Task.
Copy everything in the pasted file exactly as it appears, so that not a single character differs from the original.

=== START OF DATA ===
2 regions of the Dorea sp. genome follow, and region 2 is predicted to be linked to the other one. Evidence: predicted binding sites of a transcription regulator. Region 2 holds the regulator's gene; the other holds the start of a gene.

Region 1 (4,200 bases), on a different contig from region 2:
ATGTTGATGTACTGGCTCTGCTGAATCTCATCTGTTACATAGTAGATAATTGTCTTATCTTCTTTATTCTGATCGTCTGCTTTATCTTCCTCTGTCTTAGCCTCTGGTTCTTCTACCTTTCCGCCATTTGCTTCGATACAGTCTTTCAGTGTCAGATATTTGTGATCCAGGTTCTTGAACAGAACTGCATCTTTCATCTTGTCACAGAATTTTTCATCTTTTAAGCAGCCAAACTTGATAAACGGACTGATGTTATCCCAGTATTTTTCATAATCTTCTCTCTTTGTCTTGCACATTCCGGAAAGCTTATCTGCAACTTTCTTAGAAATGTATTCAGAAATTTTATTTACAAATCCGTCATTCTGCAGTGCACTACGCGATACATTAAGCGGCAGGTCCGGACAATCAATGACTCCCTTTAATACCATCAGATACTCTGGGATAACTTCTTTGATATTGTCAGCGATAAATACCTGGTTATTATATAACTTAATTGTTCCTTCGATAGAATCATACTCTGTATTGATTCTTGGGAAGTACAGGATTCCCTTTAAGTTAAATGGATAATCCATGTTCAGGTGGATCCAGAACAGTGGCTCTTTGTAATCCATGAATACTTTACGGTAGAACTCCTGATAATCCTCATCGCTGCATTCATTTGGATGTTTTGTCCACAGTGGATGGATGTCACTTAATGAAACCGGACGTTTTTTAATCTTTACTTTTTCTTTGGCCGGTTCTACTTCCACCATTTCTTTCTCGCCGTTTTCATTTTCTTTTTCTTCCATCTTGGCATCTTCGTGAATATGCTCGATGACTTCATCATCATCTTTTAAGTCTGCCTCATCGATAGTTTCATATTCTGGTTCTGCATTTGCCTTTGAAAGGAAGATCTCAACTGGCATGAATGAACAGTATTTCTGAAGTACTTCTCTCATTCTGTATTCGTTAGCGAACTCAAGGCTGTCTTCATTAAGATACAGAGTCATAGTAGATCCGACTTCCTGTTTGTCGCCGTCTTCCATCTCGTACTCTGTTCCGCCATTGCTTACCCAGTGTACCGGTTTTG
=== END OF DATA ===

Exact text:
2 regions of the Dorea sp. genome follow, and region 2 is predicted to be linked to the other one. Evidence: predicted binding sites of a transcription regulator. Region 2 holds the regulator's gene; the other holds the start of a gene.

Region 1 (4,200 bases), on a different contig from region 2:
ATGTTGATGTACTGGCTCTGCTGAATCTCATCTGTTACATAGTAGATAATTGTCTTATCTTCTTTATTCTGATCGTCTGCTTTATCTTCCTCTGTCTTAGCCTCTGGTTCTTCTACCTTTCCGCCATTTGCTTCGATACAGTCTTTCAGTGTCAGATATTTGTGATCCAGGTTCTTGAACAGAACTGCATCTTTCATCTTGTCACAGAATTTTTCATCTTTTAAGCAGCCAAACTTGATAAACGGACTGATGTTATCCCAGTATTTTTCATAATCTTCTCTCTTTGTCTTGCACATTCCGGAAAGCTTATCTGCAACTTTCTTAGAAATGTATTCAGAAATTTTATTTACAAATCCGTCATTCTGCAGTGCACTACGCGATACATTAAGCGGCAGGTCCGGACAATCAATGACTCCCTTTAATACCATCAGATACTCTGGGATAACTTCTTTGATATTGTCAGCGATAAATACCTGGTTATTATATAACTTAATTGTTCCTTCGATAGAATCATACTCTGTATTGATTCTTGGGAAGTACAGGATTCCCTTTAAGTTAAATGGATAATCCATGTTCAGGTGGATCCAGAACAGTGGCTCTTTGTAATCCATGAATACTTTACGGTAGAACTCCTGATAATCCTCATCGCTGCATTCATTTGGATGTTTTGTCCACAGTGGATGGATGTCACTTAATGAAACCGGACGTTTTTTAATCTTTACTTTTTCTTTGGCCGGTTCTACTTCCACCATTTCTTTCTCGCCGTTTTCATTTTCTTTTTCTTCCATCTTGGCATCTTCGTGAATATGCTCGATGACTTCATCATCATCTTTTAAGTCTGCCTCATCGATAGTTTCATATTCTGGTTCTGCATTTGCCTTTGAAAGGAAGATCTCAACTGGCATGAATGAACAGTATTTCTGAAGTACTTCTCTCATTCTGTATTCGTTAGCGAACTCAAGGCTGTCTTCATTAAGATACAGAGTCATAGTAGATCCGACTTCCTGTTTGTCGCCGTCTTCCATCTCGTACTCTGTTCCGCCATTGCTTACCCAGTGTACCGGTTTTG